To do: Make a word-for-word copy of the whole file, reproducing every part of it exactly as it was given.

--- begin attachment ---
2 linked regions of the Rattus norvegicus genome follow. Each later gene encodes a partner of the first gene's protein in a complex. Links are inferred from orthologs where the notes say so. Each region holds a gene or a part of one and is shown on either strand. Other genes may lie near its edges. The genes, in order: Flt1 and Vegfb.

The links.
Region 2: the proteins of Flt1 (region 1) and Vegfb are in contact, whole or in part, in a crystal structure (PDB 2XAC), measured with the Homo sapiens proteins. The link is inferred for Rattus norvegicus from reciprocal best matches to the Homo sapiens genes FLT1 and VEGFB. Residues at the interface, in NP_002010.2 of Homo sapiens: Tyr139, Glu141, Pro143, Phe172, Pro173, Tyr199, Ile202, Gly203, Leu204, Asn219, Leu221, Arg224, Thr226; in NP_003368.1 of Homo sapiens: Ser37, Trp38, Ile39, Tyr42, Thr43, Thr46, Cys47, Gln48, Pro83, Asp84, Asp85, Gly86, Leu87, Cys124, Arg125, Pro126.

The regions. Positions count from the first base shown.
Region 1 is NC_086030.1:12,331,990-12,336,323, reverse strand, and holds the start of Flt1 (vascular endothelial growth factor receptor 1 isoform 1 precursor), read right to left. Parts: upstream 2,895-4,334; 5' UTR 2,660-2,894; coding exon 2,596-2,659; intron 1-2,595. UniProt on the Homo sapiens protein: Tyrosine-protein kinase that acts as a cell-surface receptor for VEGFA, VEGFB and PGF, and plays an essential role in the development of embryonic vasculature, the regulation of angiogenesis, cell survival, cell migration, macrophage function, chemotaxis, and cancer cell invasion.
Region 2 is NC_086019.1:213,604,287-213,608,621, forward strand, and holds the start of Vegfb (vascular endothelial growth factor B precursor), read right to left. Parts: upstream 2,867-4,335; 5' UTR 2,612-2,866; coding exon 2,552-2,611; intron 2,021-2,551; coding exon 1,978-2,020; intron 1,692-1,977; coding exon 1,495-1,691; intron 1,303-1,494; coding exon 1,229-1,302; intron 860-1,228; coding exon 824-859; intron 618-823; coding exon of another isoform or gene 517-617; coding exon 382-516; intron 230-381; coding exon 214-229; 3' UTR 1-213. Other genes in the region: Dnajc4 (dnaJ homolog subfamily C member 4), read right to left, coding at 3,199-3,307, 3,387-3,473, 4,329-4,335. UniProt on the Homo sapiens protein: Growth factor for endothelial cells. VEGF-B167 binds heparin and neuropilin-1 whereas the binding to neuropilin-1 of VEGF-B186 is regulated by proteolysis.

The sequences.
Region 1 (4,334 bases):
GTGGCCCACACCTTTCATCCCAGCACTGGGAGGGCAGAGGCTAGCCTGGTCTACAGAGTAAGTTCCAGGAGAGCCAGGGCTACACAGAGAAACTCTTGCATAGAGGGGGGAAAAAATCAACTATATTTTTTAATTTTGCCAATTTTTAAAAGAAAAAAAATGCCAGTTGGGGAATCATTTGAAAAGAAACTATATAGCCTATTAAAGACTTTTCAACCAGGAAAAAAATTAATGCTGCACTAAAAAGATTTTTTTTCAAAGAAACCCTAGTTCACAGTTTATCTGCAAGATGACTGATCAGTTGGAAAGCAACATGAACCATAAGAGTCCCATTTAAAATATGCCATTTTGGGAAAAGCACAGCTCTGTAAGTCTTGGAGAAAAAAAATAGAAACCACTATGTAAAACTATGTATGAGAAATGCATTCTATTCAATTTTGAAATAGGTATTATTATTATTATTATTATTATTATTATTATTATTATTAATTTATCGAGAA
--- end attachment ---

2 linked regions of the Rattus norvegicus genome follow. Each later gene encodes a partner of the first gene's protein in a complex. Links are inferred from orthologs where the notes say so. Each region holds a gene or a part of one and is shown on either strand. Other genes may lie near its edges. The genes, in order: Flt1 and Vegfb.

The links.
Region 2: the proteins of Flt1 (region 1) and Vegfb are in contact, whole or in part, in a crystal structure (PDB 2XAC), measured with the Homo sapiens proteins. The link is inferred for Rattus norvegicus from reciprocal best matches to the Homo sapiens genes FLT1 and VEGFB. Residues at the interface, in NP_002010.2 of Homo sapiens: Tyr139, Glu141, Pro143, Phe172, Pro173, Tyr199, Ile202, Gly203, Leu204, Asn219, Leu221, Arg224, Thr226; in NP_003368.1 of Homo sapiens: Ser37, Trp38, Ile39, Tyr42, Thr43, Thr46, Cys47, Gln48, Pro83, Asp84, Asp85, Gly86, Leu87, Cys124, Arg125, Pro126.

The regions. Positions count from the first base shown.
Region 1 is NC_086030.1:12,331,990-12,336,323, reverse strand, and holds the start of Flt1 (vascular endothelial growth factor receptor 1 isoform 1 precursor), read right to left. Parts: upstream 2,895-4,334; 5' UTR 2,660-2,894; coding exon 2,596-2,659; intron 1-2,595. UniProt on the Homo sapiens protein: Tyrosine-protein kinase that acts as a cell-surface receptor for VEGFA, VEGFB and PGF, and plays an essential role in the development of embryonic vasculature, the regulation of angiogenesis, cell survival, cell migration, macrophage function, chemotaxis, and cancer cell invasion.
Region 2 is NC_086019.1:213,604,287-213,608,621, forward strand, and holds the start of Vegfb (vascular endothelial growth factor B precursor), read right to left. Parts: upstream 2,867-4,335; 5' UTR 2,612-2,866; coding exon 2,552-2,611; intron 2,021-2,551; coding exon 1,978-2,020; intron 1,692-1,977; coding exon 1,495-1,691; intron 1,303-1,494; coding exon 1,229-1,302; intron 860-1,228; coding exon 824-859; intron 618-823; coding exon of another isoform or gene 517-617; coding exon 382-516; intron 230-381; coding exon 214-229; 3' UTR 1-213. Other genes in the region: Dnajc4 (dnaJ homolog subfamily C member 4), read right to left, coding at 3,199-3,307, 3,387-3,473, 4,329-4,335. UniProt on the Homo sapiens protein: Growth factor for endothelial cells. VEGF-B167 binds heparin and neuropilin-1 whereas the binding to neuropilin-1 of VEGF-B186 is regulated by proteolysis.

The sequences.
Region 1 (4,334 bases):
GTGGCCCACACCTTTCATCCCAGCACTGGGAGGGCAGAGGCTAGCCTGGTCTACAGAGTAAGTTCCAGGAGAGCCAGGGCTACACAGAGAAACTCTTGCATAGAGGGGGGAAAAAATCAACTATATTTTTTAATTTTGCCAATTTTTAAAAGAAAAAAAATGCCAGTTGGGGAATCATTTGAAAAGAAACTATATAGCCTATTAAAGACTTTTCAACCAGGAAAAAAATTAATGCTGCACTAAAAAGATTTTTTTTCAAAGAAACCCTAGTTCACAGTTTATCTGCAAGATGACTGATCAGTTGGAAAGCAACATGAACCATAAGAGTCCCATTTAAAATATGCCATTTTGGGAAAAGCACAGCTCTGTAAGTCTTGGAGAAAAAAAATAGAAACCACTATGTAAAACTATGTATGAGAAATGCATTCTATTCAATTTTGAAATAGGTATTATTATTATTATTATTATTATTATTATTATTATTATTAATTTATCGAGAA